This series works a lot like "Walking with Dinosaurs" did. There are six episodes, and each one's a storyline involving a particular species of animal and the world in which it lives. There's no "talking head" side to these shows; they're nonstop film of the (animated) animals living in their worlds, without other graphics. Kenneth Branagh narrates them very much like any other animal documentary, only you're seeing reconstructions of extinct animals instead of lions or elephants. The camera work is skilfully made to work like shots from modern nature shows, with a few minor conceits from the cgi animators thrown in for fun.
The "Walking" team really raised the bar for themselves here, though. First, for some reason prehistoric mammals don't knock people out the way dinosaurs do. A couple of years ago a Japanese team announced it was trying to produce a real, live mammoth, but nobody's making movies in which a series of ...
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20 of 22 people found the following review helpful By Michael Valdivielso on January 7, 2004
Format: DVD Verified Purchase
and the Woolly Mammoth. But how about the Leptictidium? A tiny early mammal. A tiny meat eater the size of a cat, who has to keep clear of the top predator of her time, the Gastornis, a flightless bird as big as a man and just as hungry!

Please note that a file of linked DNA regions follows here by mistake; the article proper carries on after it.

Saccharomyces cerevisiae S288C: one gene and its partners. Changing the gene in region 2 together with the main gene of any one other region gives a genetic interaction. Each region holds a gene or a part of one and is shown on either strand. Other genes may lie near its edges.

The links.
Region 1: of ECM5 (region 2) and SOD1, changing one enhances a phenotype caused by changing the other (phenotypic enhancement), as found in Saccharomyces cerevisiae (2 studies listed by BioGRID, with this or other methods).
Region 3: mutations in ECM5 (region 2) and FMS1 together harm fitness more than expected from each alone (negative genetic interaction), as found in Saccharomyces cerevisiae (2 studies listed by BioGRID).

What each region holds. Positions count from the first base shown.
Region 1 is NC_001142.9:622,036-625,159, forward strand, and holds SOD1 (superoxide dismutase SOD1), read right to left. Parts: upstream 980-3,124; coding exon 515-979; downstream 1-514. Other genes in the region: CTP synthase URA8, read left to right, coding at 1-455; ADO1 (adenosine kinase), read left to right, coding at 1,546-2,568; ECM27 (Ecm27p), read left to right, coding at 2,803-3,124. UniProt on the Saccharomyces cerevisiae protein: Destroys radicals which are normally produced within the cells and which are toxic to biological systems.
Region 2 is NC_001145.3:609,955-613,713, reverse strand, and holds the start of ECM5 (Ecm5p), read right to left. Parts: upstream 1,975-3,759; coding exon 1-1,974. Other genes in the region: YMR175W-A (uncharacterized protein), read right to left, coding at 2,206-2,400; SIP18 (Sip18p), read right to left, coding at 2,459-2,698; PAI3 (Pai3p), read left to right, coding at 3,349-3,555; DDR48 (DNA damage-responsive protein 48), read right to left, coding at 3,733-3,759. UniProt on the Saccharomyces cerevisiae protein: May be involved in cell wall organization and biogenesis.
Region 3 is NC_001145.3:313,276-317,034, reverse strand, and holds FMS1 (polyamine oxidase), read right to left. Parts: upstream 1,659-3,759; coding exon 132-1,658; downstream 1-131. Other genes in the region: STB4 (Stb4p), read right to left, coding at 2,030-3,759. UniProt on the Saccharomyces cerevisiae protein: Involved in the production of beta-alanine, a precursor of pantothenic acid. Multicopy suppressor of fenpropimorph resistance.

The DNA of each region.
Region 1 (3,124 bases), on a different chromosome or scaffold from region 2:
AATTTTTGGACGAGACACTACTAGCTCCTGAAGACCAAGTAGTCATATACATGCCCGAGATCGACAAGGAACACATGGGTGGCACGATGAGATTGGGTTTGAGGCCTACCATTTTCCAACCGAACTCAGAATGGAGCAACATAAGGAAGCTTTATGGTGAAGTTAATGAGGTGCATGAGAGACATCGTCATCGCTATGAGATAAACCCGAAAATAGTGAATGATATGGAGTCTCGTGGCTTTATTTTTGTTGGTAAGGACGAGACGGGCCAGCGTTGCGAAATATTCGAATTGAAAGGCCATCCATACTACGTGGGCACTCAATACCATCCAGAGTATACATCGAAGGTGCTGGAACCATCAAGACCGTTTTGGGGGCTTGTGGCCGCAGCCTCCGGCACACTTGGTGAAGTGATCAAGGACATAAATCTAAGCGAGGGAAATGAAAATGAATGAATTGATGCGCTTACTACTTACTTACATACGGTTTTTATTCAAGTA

Or how about the Andrewsarchus, a five meter long wolf-like creature with bone crunching jaws over three feet long and related to the whale. In fact it BECAME the whales!
This is a two DVD set. The first holds six amazing episodes about six different periods of Earth's history, from right after the death of the dinosaurs to just before man starts to rule the planet. The second holds lots of fun extras: interviews, TWO 50 minute long behind-the-scene featurettes, photos, fact files and even storyboards.
Really helps fill in that space between dinosaurs and us. A must for any DVD library!
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16 of 17 people found the following review helpful By Betty L. Wilkins on December 20, 2008
Format: DVD
When people think of Earth's past, it is usually the dinosaur age of which they think. They tend to forget the fact that the Earth has a huge history of which that Age was only a small part. This encompasses that portion of history often glossed over in favor of the rise of humans, and the very strange and fascinating creatures that existed even before we arrived and existed with us for a time before going extinct. While we might remember the Wooly Mammoth, the Cave Bear and the Saber-toothed Cat, We don't remember the Hyenadon or the Intelidont, or the Gastornis, the monster bird that ate early horses. This is a trip into a topsy turvey world that is strangely fascinating and fills in that gap between the Dinosaurs-and us.